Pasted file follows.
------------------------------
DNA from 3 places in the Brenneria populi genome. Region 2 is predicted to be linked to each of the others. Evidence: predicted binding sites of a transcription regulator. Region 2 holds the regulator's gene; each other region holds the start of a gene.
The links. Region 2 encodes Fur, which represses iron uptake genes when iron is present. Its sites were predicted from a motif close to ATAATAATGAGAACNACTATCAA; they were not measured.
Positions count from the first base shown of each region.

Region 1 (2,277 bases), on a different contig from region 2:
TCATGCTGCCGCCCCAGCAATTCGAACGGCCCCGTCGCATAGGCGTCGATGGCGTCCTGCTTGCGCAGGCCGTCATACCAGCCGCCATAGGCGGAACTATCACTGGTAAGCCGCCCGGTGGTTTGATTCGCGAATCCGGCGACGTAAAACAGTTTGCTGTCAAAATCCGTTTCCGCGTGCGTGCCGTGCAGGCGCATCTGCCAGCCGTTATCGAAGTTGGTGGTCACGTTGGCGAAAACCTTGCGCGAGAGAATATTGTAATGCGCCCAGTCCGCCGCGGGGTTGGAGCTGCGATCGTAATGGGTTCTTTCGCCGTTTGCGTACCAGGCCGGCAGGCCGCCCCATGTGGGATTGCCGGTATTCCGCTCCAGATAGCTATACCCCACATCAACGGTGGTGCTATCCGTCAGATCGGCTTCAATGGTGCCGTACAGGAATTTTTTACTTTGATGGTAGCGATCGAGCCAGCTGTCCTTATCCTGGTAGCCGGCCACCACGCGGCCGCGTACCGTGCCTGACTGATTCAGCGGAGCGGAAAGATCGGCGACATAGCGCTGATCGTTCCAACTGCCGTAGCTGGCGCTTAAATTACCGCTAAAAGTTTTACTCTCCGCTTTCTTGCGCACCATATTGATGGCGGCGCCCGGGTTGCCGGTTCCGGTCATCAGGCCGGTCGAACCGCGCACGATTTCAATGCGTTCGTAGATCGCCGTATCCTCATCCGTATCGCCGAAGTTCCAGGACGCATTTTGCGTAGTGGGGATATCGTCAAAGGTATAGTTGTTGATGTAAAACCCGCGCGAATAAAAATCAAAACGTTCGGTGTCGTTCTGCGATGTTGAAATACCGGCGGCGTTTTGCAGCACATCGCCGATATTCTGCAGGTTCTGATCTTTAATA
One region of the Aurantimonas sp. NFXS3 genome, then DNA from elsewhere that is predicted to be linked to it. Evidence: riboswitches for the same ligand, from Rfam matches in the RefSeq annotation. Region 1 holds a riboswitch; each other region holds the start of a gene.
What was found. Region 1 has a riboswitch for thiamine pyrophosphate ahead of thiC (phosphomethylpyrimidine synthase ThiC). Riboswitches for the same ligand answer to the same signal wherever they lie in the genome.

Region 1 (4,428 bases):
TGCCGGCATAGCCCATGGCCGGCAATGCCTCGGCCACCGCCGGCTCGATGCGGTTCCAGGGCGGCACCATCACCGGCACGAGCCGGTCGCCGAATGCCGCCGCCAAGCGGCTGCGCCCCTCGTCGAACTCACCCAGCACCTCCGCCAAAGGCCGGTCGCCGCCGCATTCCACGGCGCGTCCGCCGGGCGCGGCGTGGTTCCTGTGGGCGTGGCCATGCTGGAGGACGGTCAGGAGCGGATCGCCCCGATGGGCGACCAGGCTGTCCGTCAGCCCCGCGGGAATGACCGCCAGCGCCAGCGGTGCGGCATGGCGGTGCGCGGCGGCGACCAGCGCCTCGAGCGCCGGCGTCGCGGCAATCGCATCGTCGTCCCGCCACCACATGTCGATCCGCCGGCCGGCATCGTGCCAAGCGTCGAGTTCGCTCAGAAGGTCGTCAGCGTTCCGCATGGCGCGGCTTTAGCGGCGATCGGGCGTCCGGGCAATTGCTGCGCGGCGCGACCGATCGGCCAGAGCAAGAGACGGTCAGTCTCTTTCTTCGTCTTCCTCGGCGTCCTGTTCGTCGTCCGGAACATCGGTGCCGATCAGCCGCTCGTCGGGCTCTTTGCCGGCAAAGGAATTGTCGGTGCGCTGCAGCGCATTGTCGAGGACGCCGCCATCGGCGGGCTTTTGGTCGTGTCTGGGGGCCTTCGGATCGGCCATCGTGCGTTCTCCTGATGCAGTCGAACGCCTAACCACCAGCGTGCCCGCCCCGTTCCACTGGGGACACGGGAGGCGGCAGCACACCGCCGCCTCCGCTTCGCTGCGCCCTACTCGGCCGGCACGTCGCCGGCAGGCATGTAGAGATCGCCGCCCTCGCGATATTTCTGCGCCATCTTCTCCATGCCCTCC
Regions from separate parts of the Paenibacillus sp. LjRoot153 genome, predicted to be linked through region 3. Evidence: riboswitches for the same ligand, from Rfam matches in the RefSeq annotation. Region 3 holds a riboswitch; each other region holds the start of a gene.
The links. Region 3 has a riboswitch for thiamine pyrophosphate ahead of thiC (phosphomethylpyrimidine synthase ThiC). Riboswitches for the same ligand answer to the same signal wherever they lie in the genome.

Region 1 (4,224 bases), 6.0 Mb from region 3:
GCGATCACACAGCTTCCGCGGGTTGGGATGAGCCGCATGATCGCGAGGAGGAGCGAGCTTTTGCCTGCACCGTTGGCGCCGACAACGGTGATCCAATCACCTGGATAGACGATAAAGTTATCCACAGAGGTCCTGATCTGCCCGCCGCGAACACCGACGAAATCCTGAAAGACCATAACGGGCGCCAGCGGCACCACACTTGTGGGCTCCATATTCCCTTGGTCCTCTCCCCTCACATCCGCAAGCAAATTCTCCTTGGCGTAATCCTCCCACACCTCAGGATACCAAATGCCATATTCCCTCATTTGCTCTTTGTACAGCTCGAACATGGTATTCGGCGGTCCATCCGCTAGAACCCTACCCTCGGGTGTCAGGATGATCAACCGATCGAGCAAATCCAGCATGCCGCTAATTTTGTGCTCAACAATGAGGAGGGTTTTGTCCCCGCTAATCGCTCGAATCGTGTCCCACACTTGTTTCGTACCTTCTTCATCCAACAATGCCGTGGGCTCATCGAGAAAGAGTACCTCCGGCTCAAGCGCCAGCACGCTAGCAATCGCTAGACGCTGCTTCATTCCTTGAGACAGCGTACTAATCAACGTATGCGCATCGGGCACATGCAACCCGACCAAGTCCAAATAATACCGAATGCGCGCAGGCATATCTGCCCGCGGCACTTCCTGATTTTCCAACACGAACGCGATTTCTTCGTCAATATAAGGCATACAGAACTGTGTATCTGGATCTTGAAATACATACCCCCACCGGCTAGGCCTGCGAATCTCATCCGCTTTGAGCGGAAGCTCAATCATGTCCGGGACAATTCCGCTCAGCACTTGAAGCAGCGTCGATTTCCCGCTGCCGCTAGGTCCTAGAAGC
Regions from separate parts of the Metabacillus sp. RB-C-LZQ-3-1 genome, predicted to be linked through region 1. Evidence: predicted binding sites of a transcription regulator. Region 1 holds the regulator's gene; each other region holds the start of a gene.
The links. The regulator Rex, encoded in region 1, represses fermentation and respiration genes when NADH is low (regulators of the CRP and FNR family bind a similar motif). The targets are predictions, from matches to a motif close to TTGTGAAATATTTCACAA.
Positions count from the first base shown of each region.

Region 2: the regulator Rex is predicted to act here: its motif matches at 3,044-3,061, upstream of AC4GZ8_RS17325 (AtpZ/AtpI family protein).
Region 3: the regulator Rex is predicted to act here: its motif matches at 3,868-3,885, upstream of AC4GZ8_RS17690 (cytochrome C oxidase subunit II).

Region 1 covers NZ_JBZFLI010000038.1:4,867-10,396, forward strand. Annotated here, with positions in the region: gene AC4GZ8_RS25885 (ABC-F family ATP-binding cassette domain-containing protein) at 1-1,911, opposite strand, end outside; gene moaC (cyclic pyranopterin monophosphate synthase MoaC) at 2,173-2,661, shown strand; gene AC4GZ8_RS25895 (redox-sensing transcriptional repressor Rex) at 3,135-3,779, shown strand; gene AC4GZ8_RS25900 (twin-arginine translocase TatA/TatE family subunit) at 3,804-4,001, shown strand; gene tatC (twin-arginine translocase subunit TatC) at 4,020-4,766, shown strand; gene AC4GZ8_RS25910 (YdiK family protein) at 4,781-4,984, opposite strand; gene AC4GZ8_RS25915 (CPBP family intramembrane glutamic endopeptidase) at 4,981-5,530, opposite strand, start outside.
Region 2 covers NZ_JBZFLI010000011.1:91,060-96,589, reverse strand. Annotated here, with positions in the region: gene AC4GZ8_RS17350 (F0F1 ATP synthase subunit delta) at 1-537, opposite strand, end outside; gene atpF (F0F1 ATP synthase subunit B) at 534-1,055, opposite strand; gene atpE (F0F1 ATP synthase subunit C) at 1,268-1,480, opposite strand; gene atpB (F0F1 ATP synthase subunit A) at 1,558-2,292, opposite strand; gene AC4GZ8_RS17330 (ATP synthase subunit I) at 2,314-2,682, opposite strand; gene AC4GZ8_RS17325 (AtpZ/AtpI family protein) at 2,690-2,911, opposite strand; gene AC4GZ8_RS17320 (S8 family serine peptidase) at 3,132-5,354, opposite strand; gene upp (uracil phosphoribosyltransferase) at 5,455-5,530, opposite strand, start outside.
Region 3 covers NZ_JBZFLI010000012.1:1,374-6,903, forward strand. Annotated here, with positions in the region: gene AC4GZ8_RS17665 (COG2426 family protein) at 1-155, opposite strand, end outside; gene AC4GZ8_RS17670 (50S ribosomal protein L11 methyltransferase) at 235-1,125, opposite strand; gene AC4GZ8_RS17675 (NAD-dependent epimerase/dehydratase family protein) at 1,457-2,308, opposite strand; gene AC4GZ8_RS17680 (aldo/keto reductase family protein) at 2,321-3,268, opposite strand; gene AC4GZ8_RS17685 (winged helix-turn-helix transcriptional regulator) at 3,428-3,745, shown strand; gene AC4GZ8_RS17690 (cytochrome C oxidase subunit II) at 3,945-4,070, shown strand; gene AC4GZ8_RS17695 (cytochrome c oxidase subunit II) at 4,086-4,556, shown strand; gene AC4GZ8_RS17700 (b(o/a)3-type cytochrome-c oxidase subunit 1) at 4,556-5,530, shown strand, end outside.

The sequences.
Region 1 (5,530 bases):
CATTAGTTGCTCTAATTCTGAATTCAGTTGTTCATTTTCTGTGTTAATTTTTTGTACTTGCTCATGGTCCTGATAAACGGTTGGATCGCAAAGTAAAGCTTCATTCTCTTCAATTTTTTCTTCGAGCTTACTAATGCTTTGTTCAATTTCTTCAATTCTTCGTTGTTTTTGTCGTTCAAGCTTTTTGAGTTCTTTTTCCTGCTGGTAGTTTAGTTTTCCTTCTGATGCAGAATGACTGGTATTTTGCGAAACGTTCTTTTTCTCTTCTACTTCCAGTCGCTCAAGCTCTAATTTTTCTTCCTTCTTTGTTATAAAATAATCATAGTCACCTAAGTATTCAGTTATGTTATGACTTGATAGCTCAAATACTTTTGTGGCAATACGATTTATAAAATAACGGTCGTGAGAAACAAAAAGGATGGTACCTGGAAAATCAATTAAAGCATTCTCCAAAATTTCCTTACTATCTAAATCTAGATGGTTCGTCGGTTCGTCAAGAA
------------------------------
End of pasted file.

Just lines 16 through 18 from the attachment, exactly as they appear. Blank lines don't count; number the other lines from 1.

Positions count from the first base shown of each region.

Region 2: the regulator Rex is predicted to act here: its motif matches at 3,044-3,061, upstream of AC4GZ8_RS17325 (AtpZ/AtpI family protein).
Region 3: the regulator Rex is predicted to act here: its motif matches at 3,868-3,885, upstream of AC4GZ8_RS17690 (cytochrome C oxidase subunit II).